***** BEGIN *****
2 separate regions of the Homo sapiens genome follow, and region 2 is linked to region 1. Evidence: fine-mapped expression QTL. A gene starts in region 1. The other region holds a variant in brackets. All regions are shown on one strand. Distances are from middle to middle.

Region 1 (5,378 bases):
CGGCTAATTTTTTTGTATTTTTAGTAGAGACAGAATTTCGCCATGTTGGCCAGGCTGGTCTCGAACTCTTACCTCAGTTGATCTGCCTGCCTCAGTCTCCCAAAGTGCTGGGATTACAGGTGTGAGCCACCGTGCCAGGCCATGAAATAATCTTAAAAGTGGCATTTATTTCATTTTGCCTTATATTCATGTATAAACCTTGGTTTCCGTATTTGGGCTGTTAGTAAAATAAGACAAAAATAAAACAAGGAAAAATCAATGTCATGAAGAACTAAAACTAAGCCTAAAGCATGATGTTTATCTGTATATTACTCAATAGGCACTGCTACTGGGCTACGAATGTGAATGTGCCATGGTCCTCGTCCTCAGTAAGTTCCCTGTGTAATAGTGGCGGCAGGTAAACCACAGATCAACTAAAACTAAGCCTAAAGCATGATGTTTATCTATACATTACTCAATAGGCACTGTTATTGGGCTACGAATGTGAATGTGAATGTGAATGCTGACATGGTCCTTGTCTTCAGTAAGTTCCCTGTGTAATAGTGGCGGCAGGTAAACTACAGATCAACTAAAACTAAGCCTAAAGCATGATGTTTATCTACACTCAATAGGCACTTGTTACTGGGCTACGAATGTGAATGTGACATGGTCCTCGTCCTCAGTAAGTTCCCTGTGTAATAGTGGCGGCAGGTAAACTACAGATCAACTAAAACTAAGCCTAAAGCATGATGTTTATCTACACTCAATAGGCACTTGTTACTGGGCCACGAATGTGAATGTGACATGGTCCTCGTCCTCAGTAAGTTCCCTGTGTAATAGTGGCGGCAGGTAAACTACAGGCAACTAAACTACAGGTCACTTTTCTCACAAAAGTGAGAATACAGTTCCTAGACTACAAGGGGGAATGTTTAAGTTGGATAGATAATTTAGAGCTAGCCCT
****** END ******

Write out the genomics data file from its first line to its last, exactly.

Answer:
2 separate regions of the Homo sapiens genome follow, and region 2 is linked to region 1. Evidence: fine-mapped expression QTL. A gene starts in region 1. The other region holds a variant in brackets. All regions are shown on one strand. Distances are from middle to middle.

Region 1 (5,378 bases):
CGGCTAATTTTTTTGTATTTTTAGTAGAGACAGAATTTCGCCATGTTGGCCAGGCTGGTCTCGAACTCTTACCTCAGTTGATCTGCCTGCCTCAGTCTCCCAAAGTGCTGGGATTACAGGTGTGAGCCACCGTGCCAGGCCATGAAATAATCTTAAAAGTGGCATTTATTTCATTTTGCCTTATATTCATGTATAAACCTTGGTTTCCGTATTTGGGCTGTTAGTAAAATAAGACAAAAATAAAACAAGGAAAAATCAATGTCATGAAGAACTAAAACTAAGCCTAAAGCATGATGTTTATCTGTATATTACTCAATAGGCACTGCTACTGGGCTACGAATGTGAATGTGCCATGGTCCTCGTCCTCAGTAAGTTCCCTGTGTAATAGTGGCGGCAGGTAAACCACAGATCAACTAAAACTAAGCCTAAAGCATGATGTTTATCTATACATTACTCAATAGGCACTGTTATTGGGCTACGAATGTGAATGTGAATGTGAATGCTGACATGGTCCTTGTCTTCAGTAAGTTCCCTGTGTAATAGTGGCGGCAGGTAAACTACAGATCAACTAAAACTAAGCCTAAAGCATGATGTTTATCTACACTCAATAGGCACTTGTTACTGGGCTACGAATGTGAATGTGACATGGTCCTCGTCCTCAGTAAGTTCCCTGTGTAATAGTGGCGGCAGGTAAACTACAGATCAACTAAAACTAAGCCTAAAGCATGATGTTTATCTACACTCAATAGGCACTTGTTACTGGGCCACGAATGTGAATGTGACATGGTCCTCGTCCTCAGTAAGTTCCCTGTGTAATAGTGGCGGCAGGTAAACTACAGGCAACTAAACTACAGGTCACTTTTCTCACAAAAGTGAGAATACAGTTCCTAGACTACAAGGGGGAATGTTTAAGTTGGATAGATAATTTAGAGCTAGCCCT